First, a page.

Marva Hewitt, Contributor
I read with interest the article regarding Jamaican firms not following through to completion with regards to meeting standards for food products manufactured in Jamaica for sale in Trinidad. I marvel as to why these firms are really being challenged. Are the Jamaican Food Safety Law and regulations for producing food products for domestic and export not clear? Or is it that individual firms are finding it difficult to understand what is required for approval of their products to reach the Trinidadian and overseas marketplace?
If we are to examine Eastern Caribbean (EC) food laws, the Food Safety Act 1990 and relevant regulations to protect the consumer in the EC, and include food imported from Third World countries, we will see a robust food-safety law, albeit with loopholes. However, there is an effort to protect consumers from certain food-borne diseases through food imports. The harmonisation of countries such as the EC Community brought together a single marketplace, which also impacts on firms trading goods, and, therefore, the need for specific food-safety control regulations such as Regulations EC853/2004 and EC852/2004 and the Imported Food Regulations which aim to set higher standards for firms producing food of animal origin, which in this case would include our patty companies.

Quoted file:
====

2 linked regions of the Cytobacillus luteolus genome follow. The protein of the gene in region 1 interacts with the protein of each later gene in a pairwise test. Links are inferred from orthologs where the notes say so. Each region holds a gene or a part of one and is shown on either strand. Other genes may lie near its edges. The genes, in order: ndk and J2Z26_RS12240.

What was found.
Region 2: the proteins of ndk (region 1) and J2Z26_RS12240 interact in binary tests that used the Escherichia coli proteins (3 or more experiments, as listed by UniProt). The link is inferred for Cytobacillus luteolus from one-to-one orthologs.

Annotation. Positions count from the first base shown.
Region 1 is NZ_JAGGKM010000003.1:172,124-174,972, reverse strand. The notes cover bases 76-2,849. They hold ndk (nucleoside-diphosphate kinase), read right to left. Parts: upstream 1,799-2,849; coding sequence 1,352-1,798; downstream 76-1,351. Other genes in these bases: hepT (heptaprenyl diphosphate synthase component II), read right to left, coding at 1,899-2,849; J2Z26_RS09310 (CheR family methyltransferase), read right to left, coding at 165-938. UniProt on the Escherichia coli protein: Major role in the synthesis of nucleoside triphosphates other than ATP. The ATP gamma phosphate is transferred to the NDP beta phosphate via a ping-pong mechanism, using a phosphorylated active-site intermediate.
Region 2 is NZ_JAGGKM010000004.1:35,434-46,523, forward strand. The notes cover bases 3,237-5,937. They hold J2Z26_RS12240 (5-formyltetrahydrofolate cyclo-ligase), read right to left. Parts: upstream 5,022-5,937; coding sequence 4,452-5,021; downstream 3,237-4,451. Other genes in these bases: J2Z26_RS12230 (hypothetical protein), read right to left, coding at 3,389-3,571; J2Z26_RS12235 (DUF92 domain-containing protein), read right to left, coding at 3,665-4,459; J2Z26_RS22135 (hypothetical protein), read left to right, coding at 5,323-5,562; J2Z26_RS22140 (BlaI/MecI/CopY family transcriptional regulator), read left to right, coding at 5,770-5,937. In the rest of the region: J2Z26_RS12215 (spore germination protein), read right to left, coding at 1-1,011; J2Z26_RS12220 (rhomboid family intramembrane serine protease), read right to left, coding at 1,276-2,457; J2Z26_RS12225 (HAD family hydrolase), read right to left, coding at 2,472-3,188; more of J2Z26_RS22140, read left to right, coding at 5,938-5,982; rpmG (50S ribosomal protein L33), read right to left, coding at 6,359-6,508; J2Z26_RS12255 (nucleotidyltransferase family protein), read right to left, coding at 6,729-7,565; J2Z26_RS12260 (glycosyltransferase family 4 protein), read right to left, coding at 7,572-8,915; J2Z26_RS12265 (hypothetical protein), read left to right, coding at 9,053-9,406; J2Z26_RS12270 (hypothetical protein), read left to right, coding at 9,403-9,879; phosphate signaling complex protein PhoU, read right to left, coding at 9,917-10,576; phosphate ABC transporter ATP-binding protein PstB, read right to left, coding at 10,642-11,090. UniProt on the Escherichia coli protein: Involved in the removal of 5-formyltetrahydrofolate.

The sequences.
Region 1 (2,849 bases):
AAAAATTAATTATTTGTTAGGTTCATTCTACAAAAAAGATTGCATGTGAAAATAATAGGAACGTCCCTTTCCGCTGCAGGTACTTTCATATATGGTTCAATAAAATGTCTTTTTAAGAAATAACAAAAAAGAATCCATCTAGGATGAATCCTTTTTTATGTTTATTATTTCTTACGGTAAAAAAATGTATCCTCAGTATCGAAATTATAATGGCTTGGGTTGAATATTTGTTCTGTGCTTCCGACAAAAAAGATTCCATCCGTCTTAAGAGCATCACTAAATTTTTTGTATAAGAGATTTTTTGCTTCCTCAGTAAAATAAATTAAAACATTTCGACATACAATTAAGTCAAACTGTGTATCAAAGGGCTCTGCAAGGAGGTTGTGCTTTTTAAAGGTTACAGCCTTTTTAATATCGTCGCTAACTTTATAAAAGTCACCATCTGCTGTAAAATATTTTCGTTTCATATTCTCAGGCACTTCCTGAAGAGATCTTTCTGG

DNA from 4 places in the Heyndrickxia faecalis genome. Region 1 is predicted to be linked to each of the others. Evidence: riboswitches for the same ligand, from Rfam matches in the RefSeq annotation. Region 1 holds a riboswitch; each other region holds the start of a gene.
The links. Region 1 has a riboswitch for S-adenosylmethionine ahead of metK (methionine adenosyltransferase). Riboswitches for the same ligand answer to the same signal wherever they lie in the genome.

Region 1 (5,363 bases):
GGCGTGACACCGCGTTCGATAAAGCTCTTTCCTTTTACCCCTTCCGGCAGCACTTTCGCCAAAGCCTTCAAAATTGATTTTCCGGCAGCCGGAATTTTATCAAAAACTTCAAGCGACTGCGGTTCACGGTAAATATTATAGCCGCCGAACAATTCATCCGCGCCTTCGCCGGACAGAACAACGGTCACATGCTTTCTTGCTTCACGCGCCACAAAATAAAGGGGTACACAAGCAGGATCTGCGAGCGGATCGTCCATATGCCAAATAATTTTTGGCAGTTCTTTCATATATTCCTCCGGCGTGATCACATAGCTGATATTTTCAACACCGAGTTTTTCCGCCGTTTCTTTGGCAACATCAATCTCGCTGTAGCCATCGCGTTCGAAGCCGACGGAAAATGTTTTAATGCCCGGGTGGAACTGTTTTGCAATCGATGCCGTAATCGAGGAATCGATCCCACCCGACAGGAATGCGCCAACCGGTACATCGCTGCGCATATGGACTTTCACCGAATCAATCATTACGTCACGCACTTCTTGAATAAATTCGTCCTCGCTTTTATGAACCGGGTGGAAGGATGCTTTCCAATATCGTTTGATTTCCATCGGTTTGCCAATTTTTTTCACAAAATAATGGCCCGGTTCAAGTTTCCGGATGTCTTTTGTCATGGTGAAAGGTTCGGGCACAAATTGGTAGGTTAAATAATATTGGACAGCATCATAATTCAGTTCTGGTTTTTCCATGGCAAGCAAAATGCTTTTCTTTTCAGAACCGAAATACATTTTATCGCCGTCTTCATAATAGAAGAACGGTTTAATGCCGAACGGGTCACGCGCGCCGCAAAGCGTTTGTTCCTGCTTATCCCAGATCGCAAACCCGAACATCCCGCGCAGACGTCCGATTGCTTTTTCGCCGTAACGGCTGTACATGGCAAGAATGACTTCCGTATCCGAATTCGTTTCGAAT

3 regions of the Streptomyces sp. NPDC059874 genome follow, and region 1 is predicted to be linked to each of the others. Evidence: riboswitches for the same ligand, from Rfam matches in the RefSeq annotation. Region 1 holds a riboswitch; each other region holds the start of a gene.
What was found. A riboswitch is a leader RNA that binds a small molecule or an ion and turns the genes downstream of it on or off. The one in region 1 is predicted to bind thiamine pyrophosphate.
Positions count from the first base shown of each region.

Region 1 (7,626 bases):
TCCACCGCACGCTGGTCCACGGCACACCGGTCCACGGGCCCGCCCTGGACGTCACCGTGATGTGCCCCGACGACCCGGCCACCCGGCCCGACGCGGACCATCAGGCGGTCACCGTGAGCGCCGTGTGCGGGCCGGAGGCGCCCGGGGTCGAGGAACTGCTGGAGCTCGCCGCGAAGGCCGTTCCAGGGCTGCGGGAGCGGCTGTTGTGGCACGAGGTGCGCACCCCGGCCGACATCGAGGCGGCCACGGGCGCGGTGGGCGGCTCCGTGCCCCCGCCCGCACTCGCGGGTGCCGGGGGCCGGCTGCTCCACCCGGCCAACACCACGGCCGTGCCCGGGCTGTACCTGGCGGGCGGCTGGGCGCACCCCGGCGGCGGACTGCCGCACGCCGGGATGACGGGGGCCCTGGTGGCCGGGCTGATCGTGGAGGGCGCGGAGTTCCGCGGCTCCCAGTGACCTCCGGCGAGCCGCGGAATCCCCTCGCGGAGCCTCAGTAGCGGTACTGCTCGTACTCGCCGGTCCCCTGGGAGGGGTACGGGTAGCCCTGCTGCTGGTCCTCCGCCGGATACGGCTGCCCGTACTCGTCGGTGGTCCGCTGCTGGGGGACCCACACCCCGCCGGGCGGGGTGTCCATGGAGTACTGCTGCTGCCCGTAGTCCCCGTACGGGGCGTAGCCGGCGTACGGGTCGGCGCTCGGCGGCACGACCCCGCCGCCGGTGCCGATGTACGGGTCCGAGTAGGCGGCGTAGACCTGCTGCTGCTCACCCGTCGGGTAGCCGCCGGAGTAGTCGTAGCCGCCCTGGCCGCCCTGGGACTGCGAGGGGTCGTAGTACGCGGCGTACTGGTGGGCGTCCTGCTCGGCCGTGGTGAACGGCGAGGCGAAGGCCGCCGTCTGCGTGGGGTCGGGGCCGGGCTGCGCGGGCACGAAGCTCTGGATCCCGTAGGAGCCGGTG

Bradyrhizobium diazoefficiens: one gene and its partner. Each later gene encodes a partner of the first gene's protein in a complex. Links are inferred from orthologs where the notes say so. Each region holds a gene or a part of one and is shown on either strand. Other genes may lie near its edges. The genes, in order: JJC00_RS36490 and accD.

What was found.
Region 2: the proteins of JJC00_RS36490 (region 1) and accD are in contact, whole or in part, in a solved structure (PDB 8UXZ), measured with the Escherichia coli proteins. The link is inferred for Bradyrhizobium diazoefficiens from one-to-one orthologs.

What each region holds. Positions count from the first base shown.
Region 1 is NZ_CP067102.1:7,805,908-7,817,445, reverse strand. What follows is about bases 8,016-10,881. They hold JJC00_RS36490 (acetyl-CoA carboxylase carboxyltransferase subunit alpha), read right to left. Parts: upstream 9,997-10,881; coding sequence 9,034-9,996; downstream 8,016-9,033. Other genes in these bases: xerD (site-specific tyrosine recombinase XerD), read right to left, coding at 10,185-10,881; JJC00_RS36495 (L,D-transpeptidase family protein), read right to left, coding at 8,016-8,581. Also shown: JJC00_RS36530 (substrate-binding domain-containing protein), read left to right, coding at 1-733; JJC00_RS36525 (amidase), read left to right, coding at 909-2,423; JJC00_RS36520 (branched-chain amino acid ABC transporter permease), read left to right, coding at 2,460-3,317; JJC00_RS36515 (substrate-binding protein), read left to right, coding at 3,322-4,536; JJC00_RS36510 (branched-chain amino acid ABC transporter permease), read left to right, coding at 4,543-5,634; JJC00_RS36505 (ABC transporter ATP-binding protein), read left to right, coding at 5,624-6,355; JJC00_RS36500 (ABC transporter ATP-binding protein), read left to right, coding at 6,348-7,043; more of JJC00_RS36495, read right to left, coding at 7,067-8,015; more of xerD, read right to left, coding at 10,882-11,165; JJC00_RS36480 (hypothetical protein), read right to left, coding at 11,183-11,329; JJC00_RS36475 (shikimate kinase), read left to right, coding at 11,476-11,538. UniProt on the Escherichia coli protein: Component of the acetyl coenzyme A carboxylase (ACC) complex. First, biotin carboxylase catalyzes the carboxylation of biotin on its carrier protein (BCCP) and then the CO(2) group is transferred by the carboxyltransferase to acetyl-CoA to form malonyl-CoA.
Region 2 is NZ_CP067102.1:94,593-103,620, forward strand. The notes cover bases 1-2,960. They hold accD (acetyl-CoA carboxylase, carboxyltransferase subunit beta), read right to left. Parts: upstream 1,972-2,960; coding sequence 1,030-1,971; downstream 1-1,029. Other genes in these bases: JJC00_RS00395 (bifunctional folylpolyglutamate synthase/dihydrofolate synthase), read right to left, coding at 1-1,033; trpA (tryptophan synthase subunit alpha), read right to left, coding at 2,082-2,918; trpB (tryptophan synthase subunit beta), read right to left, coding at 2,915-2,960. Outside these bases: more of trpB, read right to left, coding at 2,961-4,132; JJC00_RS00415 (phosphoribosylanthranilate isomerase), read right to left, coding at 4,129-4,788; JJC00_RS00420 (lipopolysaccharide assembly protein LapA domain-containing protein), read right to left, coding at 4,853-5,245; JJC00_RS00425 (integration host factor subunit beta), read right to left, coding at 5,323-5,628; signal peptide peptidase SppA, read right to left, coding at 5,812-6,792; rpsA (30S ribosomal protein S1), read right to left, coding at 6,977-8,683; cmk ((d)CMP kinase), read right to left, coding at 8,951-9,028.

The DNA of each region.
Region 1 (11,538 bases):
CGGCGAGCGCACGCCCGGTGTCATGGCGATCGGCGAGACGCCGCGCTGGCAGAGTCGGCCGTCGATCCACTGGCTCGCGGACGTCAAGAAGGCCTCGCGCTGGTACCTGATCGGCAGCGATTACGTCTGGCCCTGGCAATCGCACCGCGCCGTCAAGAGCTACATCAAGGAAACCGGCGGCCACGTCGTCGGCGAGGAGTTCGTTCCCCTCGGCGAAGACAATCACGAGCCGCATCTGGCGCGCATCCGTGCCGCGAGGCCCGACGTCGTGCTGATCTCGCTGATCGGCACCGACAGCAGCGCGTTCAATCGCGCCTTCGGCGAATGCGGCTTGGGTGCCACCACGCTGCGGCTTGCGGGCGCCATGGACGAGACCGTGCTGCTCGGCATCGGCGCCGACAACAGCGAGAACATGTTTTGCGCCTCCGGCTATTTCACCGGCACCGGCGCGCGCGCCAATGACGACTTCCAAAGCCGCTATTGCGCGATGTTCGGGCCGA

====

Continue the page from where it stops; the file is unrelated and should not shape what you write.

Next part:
CODES OF PRACTICES
I implore our government ministries, including the Bureau of Standards and relevant associations such as the Jamaica Manufacturers and Jamaica Exporters' associations, to coordinate efforts to better assist firms through the review of food law, development of relevant codes of practices, guidance notes and special workshops, to reduce the decisions taken by some firms to give up through frustration.
Our Government and associations must make the path to export to other countries transparent. They can do so by benchmarking from countries such as the United Kingdom, where there are clear processes for firms to first enter a registration process that brings together all parties from the outset. This way, food manufacturers large and small have a footprint on what is required once their processing falls into a certain category.
Without this transparency and rules outlined from the outset, firms will continue to tread a path of futile efforts, resulting in frustration and giving up.
It is true that countries must protect their shore and their consumers from food-borne diseases, and the routes that these diseases travel have been learnt. I must, therefore, agree with decisions taken by the relevant government organisations in Trinidad to ensure that firms intending to trade in their country are compliant with standards. Failure to enforce these regulations can affect not just their country but impact negatively on the entire Caribbean, which will ultimately trade as one marketplace.
Marva Hewitt is managing director of the Food Hygiene Bureau. Email feedback to firstname.lastname@example.org